Jack Windler | 29 Jun 2020 | News,interest rates

Update from the Trenches: Insight into What's Happening with Applications & Lenders

Jack Windler | June 29 2020 | News, interest rates

Update from the Trenches: Insight into What's Happening with Applications & Lenders


In the current lending environment, Kiwis are presented with shiny historically low interest rates, the removal of LVR restrictions, and a tonne of advertised opportunity to enter the property market and own their own slice of New Zealand. However, to the frustration of many buyers, the reality of the current market is that policies are changing every single week.

We're seeing through our interactions with the banks that despite the record breaking interest rates available, banks are actually increasing their restrictions when it comes to approving applications and assessing borrowers' credibility. Understandably from the banks' perspective, they only want to responsibly lend and ensure that their customers are able to make repayments should the market rates change.

The problem with this mentality is that the hoops borrowers have to jump through in order to take out a mortgage are enough to put off customers from borrowing as soon as they hear their first 'no' from their bank.

So what can you do to make sure you hear that satisfying 'yes' from your loan application?

We give an update from the mortgage broker trenches this month on what's happening with Kiwi applications and lenders, to hopefully offer some insight on the best ways to get the banks on your side. At the end of the day, a good rate only matters if you get approval first.


Turn around times for loan applications are longer than usual

The first thing we're noticing on the whole is that the turn around times for home loan applications have increased to between 5-7 days, where as typically they usually sit at around 3-4 days - and that's calculated from the day all of your documents are packaged and sent.

When you first head into your mortgage brokers you'll be interviewed to asses your requirements and get an understanding of your current situation. From there, we'll get together the specific documents the banks require, package it all up into a tidy bundle and push it through to the banks.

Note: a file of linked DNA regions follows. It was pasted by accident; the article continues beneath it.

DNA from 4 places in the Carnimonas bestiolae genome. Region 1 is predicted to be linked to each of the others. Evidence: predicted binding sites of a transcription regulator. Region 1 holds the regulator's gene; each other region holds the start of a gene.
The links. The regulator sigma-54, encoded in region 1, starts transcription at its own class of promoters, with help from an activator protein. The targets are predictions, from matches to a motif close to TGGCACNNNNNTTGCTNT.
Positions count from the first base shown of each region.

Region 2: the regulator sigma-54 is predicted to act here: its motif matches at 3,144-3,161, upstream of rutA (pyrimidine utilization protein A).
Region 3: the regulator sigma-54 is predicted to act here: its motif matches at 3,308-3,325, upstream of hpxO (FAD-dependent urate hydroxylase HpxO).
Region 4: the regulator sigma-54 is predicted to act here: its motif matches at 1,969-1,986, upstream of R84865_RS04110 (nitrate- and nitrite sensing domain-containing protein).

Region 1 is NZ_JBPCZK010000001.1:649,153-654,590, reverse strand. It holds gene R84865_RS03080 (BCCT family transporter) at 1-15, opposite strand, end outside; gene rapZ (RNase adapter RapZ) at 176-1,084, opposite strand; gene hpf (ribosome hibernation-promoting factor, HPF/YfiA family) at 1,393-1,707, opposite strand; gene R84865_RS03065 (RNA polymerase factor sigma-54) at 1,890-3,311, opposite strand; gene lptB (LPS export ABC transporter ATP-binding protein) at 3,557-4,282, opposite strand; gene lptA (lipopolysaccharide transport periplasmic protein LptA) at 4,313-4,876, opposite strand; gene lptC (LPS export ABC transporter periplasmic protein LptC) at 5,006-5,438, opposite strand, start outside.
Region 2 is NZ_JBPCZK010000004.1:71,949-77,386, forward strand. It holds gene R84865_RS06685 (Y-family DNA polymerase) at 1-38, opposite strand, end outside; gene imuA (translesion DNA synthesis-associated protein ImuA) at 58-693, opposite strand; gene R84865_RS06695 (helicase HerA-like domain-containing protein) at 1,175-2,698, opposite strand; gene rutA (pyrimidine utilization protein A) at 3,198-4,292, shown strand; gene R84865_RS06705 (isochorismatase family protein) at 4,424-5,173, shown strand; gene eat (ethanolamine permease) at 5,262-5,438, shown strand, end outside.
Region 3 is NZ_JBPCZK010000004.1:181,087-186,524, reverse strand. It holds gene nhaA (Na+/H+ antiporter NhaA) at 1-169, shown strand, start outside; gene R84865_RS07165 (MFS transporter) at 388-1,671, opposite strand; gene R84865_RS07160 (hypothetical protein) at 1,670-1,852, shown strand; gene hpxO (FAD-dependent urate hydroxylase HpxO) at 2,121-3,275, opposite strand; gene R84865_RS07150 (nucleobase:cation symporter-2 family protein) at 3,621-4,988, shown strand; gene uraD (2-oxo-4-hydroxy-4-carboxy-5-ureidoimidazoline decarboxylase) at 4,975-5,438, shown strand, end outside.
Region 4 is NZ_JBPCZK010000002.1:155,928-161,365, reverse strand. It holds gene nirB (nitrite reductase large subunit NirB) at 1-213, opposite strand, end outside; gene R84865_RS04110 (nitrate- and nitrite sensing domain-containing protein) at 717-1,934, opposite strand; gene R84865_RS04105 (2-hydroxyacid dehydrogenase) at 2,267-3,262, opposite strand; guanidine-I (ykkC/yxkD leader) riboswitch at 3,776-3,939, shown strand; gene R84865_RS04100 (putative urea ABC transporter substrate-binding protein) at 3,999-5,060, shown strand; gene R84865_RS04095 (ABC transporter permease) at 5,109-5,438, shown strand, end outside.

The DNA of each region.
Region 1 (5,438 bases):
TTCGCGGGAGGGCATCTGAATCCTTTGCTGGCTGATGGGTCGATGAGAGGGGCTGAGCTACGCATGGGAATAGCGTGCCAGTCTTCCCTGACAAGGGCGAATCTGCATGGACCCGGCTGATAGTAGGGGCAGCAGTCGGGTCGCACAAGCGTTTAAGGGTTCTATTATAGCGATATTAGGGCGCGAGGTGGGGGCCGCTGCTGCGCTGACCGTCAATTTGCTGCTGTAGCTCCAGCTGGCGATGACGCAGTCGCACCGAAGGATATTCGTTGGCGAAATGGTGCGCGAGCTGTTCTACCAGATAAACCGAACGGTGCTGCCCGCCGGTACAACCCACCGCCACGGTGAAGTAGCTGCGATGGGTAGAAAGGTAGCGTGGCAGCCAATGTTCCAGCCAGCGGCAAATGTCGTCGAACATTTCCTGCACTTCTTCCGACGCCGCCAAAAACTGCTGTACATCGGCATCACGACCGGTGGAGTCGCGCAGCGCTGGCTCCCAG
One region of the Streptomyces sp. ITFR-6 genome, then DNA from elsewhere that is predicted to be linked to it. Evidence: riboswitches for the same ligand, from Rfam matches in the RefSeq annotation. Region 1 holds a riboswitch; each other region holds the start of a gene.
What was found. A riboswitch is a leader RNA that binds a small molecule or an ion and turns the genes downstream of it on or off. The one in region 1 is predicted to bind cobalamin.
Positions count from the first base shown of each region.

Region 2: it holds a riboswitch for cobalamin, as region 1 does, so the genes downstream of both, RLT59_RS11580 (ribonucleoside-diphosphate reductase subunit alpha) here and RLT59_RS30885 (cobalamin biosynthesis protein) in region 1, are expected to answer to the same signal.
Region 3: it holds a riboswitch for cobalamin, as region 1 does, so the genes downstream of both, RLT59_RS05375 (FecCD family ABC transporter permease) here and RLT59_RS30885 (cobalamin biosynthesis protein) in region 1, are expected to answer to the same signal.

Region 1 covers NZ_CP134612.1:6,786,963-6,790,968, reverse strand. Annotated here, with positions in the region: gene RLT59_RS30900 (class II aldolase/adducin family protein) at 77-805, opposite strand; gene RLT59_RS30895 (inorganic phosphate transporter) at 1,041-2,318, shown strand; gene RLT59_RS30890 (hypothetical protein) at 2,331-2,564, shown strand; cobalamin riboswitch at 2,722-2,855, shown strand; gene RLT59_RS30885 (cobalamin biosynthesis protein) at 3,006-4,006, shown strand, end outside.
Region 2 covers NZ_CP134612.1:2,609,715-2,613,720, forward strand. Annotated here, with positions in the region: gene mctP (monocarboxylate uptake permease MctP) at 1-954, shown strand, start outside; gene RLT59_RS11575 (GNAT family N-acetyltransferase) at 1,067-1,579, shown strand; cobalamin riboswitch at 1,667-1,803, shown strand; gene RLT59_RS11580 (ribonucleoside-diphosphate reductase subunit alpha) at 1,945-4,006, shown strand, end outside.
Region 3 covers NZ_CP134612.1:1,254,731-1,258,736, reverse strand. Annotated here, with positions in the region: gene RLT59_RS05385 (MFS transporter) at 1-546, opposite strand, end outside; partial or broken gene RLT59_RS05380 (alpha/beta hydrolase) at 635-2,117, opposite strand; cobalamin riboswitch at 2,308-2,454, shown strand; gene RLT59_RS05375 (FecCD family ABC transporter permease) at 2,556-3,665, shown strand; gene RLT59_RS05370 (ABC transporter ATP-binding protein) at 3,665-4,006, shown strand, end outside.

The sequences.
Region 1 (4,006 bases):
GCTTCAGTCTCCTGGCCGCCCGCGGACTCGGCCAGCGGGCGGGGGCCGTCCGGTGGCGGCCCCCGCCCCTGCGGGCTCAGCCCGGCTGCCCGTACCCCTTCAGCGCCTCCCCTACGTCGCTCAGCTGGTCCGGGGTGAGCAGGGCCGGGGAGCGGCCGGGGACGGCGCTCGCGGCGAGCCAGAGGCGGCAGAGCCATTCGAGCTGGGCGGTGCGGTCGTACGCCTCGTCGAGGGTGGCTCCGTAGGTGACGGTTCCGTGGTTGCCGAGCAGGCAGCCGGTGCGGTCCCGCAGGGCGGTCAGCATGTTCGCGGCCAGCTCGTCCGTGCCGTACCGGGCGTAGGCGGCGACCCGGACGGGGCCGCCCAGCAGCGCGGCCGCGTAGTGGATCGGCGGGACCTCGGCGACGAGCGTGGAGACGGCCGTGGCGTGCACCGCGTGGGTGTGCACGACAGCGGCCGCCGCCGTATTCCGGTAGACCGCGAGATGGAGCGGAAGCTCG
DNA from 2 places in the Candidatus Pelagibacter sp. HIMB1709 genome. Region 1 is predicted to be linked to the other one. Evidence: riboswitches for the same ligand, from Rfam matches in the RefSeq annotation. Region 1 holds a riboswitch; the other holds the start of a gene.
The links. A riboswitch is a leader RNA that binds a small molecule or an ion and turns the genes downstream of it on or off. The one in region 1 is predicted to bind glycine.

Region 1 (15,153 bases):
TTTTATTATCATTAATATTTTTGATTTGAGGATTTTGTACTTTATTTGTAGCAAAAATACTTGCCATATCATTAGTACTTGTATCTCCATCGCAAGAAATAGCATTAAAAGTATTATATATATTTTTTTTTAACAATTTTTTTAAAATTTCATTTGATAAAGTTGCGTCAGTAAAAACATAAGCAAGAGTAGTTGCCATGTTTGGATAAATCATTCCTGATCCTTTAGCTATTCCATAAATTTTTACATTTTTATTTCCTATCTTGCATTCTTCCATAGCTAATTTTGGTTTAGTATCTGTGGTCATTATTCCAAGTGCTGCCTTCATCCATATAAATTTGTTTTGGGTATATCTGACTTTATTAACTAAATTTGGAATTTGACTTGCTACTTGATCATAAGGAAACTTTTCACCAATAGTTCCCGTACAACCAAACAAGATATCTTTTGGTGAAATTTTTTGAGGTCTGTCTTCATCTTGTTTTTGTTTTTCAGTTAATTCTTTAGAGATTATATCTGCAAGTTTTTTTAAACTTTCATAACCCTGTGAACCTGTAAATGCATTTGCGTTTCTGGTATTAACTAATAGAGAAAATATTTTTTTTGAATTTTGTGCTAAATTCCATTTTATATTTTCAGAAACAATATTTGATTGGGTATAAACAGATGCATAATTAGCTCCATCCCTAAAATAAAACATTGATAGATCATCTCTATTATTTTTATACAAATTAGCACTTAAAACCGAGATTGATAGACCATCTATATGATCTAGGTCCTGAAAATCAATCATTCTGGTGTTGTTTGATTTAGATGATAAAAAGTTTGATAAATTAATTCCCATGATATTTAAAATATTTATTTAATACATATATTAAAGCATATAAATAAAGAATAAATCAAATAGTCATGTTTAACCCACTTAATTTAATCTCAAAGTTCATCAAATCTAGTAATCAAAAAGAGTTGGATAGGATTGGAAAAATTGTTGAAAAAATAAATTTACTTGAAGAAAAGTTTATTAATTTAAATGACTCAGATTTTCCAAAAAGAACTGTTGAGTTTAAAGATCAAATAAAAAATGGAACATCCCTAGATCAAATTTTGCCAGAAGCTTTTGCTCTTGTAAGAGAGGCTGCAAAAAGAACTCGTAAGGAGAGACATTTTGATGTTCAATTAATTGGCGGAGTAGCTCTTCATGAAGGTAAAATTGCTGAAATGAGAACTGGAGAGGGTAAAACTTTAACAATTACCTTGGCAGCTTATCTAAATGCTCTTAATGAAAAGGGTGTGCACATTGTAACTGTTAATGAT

As you can imagine, this whole process takes time. We point this out in particular so that our clients can factor in enough time between when they need their loan approved and when the get the ball rolling. As there's a high volume of application and policies are changing weekly, assessments are taking longer overall to complete.

The good news is, your mortgage adviser will help you to understand accurately what is required of you - it's our job to know the ins and outs of these policy changes and what banks will be looking for when you apply. In addition to this, while we work with banks day in and day out, we're building strong relationships, which more often than not means we can 'jump the queue' and speed up the application progress.

Our best advice is to get prepared early, understand what the time lag means for you and leverage your relationship with your adviser to get the best outcome possible.

LVR restriction removal actually means stricter approval criteria

When the LVR restrictions were first lifted by the Reserve Bank, the market was somewhat uncertain on what impact it would have for the average home buyer in New Zealand. What we're noticing now as a general trend, is that because the restrictions have been removed the banks are becoming increasingly strict and demanding when it comes to loan applications.

So what has changed since pre-COVID-19 bank lending days?

Put simply, the banks used to have a pool of money allocated for high LVR lending (think borrowers with a 15% deposit or less). Now that there is no restriction or 'allocated pool of money', banks want to be more certain than ever that the people they're lending to at a high LVR can afford to cover their loan repayments long term.

That means banks need to see evidence of:

  • Good account conduct
  • A display of affordability in statements
  • Good credit history

Most importantly, banks are looking for evidence that you can make your loan repayments through the rent + savings = loan repayment formula. Essentially, if you're able to cover what your loan repayments would be at a higher interest rate with your current rent and savings (that you've demonstrated consistency in paying) the banks are more likely to lend to you.